Beloved Members and Friends of St. Martin’s,
I’ve always found the story of Thomas, which we will hear as the gospel this weekend, to be comforting. If even one of the apostles refused to believe without seeing, then perhaps we all can be forgiven for our occasional doubts.
Thomas is exactly like one of us post-Enlightenment types. We are all like Thomas, if we are really honest with ourselves. We all want proof. The author of John knows this, and this story is meant to encourage Christians from John’s time until now: those who have not seen, but take the leap of faith anyway.
It’s like Paul Simon sang in the song “Proof” from 1986’s Graceland album:
Proof Some people gonna call you up Tell you something that you already know Proof Sane people go crazy on you Say “No man that was not The deal we made I got to go, I got to go” Faith Faith is an island in the setting sun But proof, yes Proof is the bottom line for everyone.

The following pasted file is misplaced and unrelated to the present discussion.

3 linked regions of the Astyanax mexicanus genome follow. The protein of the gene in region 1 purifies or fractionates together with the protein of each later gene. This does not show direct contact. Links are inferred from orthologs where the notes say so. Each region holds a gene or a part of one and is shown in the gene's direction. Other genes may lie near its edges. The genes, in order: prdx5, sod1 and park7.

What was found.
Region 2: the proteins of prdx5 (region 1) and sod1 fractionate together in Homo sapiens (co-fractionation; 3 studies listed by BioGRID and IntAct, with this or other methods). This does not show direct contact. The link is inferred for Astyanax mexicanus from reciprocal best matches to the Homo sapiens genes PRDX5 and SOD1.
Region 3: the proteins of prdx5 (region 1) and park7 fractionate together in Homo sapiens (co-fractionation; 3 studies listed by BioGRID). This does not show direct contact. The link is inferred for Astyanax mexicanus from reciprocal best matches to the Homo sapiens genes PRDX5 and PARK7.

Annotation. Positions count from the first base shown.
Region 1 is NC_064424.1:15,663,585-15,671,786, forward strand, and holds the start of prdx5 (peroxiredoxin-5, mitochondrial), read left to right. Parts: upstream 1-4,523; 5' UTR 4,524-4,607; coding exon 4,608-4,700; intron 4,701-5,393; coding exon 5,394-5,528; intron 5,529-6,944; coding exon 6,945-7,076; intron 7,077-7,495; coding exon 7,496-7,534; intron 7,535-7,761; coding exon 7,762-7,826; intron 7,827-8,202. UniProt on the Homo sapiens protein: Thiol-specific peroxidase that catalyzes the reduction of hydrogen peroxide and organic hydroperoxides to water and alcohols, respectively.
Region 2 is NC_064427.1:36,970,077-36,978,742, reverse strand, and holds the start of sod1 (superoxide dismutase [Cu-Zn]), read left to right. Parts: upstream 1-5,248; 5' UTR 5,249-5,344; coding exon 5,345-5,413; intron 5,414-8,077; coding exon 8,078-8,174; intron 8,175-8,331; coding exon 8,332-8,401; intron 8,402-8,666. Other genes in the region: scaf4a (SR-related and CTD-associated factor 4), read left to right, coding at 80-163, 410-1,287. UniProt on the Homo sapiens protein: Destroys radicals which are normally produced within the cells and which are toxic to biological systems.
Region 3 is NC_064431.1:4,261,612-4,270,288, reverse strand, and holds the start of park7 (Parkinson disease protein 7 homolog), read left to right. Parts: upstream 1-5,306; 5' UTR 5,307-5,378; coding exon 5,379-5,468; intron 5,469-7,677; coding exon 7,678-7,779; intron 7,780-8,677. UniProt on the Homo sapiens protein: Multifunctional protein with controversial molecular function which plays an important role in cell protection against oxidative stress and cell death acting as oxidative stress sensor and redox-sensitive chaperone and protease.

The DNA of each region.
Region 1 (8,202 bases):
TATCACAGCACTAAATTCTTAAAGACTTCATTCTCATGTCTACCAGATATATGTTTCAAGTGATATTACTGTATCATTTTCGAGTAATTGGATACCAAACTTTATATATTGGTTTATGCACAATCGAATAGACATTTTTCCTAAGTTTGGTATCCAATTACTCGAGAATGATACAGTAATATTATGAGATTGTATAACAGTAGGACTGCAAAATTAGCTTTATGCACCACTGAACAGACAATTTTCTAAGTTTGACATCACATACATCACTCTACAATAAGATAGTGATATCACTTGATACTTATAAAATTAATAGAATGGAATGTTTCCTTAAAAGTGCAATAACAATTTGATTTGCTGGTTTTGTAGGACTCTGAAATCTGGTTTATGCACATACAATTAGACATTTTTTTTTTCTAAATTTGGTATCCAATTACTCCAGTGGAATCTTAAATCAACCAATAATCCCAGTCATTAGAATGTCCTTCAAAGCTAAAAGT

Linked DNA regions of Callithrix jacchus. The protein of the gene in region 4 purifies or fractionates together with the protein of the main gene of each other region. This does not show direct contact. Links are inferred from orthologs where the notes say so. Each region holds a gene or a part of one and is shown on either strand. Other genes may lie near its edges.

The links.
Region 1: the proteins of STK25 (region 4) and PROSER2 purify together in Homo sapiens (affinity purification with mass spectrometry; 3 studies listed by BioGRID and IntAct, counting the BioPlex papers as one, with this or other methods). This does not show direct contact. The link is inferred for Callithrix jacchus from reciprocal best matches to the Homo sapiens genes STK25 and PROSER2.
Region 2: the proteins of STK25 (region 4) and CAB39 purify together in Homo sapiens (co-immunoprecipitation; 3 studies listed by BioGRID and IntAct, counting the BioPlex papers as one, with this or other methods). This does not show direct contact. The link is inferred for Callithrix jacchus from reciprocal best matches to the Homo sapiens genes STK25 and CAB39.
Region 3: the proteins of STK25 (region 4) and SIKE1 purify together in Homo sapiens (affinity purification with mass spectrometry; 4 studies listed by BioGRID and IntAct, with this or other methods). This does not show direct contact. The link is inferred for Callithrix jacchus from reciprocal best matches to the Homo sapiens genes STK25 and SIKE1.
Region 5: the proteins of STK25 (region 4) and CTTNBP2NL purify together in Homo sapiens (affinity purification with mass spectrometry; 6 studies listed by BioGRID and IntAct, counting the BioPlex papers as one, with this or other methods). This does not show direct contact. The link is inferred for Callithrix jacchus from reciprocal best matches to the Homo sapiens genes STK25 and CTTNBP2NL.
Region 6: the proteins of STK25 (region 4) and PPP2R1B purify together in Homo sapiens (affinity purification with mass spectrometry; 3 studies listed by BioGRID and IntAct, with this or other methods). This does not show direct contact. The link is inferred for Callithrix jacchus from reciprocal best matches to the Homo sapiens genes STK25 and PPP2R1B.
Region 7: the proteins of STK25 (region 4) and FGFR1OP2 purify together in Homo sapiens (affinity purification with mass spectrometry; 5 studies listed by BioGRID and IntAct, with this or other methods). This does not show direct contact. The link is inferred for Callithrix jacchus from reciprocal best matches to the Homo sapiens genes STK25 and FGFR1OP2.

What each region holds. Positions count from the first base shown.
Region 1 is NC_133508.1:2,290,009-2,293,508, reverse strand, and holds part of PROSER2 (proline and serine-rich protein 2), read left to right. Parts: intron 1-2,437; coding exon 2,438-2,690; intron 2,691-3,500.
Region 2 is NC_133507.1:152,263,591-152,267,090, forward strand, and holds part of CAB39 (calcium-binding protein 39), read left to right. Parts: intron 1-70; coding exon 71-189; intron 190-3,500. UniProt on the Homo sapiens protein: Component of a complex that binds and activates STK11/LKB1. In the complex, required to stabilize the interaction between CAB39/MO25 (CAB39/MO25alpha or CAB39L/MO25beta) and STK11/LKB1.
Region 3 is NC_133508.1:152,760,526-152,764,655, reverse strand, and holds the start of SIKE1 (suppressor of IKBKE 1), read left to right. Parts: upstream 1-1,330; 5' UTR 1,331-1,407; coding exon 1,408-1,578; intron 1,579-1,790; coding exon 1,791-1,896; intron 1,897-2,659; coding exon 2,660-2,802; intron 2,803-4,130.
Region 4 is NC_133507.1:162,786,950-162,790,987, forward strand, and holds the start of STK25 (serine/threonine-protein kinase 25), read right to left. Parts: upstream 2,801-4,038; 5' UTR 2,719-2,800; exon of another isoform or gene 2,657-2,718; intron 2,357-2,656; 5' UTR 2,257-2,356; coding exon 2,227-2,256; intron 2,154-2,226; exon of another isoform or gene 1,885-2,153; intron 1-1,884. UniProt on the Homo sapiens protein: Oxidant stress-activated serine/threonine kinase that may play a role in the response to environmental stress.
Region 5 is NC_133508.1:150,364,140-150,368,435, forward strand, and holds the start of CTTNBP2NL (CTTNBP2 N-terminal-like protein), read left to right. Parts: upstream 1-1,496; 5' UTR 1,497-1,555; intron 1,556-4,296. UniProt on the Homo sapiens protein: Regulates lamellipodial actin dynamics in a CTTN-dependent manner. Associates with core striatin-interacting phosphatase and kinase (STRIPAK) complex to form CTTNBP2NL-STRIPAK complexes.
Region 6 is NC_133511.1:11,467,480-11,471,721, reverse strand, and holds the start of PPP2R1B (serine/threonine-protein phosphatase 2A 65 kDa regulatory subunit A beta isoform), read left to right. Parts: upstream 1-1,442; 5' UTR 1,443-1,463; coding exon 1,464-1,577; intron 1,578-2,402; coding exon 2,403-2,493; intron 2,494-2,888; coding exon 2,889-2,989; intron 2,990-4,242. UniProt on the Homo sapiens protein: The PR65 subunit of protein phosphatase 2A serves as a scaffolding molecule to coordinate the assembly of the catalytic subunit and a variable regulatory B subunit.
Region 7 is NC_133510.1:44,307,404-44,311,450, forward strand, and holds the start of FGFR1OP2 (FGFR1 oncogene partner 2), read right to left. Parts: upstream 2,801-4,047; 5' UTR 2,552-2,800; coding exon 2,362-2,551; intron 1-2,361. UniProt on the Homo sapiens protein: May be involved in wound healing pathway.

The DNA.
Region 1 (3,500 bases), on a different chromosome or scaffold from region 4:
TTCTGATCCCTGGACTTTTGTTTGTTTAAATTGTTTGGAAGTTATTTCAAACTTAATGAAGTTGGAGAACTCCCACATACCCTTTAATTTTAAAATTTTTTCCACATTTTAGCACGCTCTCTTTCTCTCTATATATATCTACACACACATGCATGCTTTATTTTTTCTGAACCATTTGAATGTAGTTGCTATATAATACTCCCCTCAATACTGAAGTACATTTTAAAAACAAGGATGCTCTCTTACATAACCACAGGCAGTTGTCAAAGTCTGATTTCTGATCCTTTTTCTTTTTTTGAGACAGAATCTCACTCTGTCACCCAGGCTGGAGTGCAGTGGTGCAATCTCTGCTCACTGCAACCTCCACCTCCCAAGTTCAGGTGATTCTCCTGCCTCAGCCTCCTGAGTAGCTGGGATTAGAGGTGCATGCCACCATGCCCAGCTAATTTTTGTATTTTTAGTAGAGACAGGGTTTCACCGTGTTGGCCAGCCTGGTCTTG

-- Paul Simon, “Proof,” from the album Graceland (1986)
The author of John knows this, and this story is meant to encourage Christians from John’s time until now: those who have not seen, but take the leap of faith anyway. We live in a time two millennia after these events. Of course we have doubts- we have even more reason than Thomas. If he can doubt and emerge the stronger for it, so of course can we. Further, given our distance in time and culturally from the events depicted in the gospels, it is only through engaging our faith through questions and doubts that we can seriously engage our faith. Just as a muscle only gets stronger when stressed, so too our faith.
As we remember that Easter is a season and not simply a solitary day, may we listen to the stories of the disciples encountering the risen Jesus, and ourselves have faith enough to unlock the doors of our hearts, and look for him everywhere.
In Christ’s love,
Image: Hildreth Meiere, Doubting Thomas mosaic detail, from the Chapel of the Resurrection, Washington National Cathedral, 1951.